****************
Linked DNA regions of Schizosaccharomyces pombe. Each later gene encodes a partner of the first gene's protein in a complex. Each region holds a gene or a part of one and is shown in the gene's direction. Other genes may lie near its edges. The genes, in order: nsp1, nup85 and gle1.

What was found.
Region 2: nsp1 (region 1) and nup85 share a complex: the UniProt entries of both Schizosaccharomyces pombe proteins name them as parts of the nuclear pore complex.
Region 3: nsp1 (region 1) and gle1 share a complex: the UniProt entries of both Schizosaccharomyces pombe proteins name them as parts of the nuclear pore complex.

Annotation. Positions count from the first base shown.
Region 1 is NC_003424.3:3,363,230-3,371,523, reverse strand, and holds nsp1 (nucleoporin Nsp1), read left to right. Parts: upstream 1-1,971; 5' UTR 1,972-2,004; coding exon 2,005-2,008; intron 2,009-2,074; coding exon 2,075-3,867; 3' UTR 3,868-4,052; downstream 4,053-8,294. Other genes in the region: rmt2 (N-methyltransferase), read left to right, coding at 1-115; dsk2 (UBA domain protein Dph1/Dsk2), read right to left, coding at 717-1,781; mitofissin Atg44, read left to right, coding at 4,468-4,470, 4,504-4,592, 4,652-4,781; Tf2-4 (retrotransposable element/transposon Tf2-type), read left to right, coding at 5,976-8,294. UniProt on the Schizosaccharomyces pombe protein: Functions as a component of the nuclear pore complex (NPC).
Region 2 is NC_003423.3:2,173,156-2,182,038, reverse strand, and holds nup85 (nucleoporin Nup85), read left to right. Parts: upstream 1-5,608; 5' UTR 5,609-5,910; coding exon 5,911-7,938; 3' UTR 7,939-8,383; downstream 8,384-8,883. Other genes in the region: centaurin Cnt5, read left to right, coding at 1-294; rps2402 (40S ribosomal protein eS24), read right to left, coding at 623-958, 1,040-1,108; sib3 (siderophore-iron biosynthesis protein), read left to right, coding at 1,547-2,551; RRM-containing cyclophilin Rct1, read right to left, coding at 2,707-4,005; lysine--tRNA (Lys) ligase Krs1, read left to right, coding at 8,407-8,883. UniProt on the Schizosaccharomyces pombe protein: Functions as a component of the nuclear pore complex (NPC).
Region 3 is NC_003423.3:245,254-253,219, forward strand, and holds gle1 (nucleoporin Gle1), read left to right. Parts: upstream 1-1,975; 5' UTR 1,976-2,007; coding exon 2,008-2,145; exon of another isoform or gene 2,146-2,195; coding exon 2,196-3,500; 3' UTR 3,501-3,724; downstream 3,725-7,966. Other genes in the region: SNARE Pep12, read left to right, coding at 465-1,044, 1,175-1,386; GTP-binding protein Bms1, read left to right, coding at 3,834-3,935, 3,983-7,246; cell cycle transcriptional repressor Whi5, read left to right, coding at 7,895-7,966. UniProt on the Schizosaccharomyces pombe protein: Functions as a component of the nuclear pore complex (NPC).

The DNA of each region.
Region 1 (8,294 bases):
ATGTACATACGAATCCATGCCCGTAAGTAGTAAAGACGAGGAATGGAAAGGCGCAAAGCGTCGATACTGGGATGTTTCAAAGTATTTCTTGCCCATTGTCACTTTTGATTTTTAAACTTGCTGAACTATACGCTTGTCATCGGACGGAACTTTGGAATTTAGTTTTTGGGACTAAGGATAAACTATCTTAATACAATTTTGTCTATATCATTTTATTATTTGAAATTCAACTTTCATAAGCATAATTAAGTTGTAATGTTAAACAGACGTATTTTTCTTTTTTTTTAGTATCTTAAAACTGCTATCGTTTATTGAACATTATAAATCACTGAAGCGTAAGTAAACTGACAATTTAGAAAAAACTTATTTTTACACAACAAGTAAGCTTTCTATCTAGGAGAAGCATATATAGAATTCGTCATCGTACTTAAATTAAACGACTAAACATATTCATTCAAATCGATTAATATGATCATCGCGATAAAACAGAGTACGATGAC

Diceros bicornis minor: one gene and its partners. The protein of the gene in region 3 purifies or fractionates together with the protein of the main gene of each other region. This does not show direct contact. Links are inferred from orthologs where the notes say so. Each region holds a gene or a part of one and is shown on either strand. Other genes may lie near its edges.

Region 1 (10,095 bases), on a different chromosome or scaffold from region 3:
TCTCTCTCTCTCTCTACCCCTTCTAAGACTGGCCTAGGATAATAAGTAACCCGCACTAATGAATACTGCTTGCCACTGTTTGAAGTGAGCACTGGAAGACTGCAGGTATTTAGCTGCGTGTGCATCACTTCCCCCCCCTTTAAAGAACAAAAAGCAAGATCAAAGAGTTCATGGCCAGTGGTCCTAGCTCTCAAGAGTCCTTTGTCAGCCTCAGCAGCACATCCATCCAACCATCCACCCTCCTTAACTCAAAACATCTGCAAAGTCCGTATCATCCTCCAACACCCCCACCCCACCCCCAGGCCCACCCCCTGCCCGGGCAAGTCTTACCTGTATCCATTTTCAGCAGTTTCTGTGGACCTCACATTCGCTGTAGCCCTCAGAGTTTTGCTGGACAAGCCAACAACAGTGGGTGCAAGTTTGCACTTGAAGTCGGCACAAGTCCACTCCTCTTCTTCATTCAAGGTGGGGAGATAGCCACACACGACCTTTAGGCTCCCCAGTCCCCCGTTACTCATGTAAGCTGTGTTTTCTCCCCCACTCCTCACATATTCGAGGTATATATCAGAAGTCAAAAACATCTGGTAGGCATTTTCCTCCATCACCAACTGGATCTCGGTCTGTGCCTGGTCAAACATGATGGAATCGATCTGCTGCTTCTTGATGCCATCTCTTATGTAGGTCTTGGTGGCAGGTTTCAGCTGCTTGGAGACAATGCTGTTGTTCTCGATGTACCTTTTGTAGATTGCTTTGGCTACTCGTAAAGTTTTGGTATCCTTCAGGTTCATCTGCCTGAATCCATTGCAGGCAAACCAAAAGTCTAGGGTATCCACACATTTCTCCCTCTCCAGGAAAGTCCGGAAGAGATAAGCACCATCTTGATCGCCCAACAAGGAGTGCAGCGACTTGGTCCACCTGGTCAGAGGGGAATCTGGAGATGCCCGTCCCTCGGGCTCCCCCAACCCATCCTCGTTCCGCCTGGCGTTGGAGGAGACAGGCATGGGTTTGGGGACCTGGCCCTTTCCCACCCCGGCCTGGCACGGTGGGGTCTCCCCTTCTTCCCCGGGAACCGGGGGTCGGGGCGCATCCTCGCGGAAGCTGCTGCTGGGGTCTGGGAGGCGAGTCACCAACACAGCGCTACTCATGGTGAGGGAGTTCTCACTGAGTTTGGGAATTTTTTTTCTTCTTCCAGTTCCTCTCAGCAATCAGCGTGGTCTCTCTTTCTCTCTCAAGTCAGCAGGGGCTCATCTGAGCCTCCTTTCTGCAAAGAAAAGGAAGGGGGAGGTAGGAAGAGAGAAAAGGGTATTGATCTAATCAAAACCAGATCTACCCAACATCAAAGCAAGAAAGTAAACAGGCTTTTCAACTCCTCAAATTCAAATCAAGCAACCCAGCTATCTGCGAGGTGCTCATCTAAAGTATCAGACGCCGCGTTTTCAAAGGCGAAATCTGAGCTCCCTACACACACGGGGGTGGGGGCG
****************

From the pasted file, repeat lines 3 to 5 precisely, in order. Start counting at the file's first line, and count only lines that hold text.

Region 2: nsp1 (region 1) and nup85 share a complex: the UniProt entries of both Schizosaccharomyces pombe proteins name them as parts of the nuclear pore complex.
Region 3: nsp1 (region 1) and gle1 share a complex: the UniProt entries of both Schizosaccharomyces pombe proteins name them as parts of the nuclear pore complex.

Annotation. Positions count from the first base shown.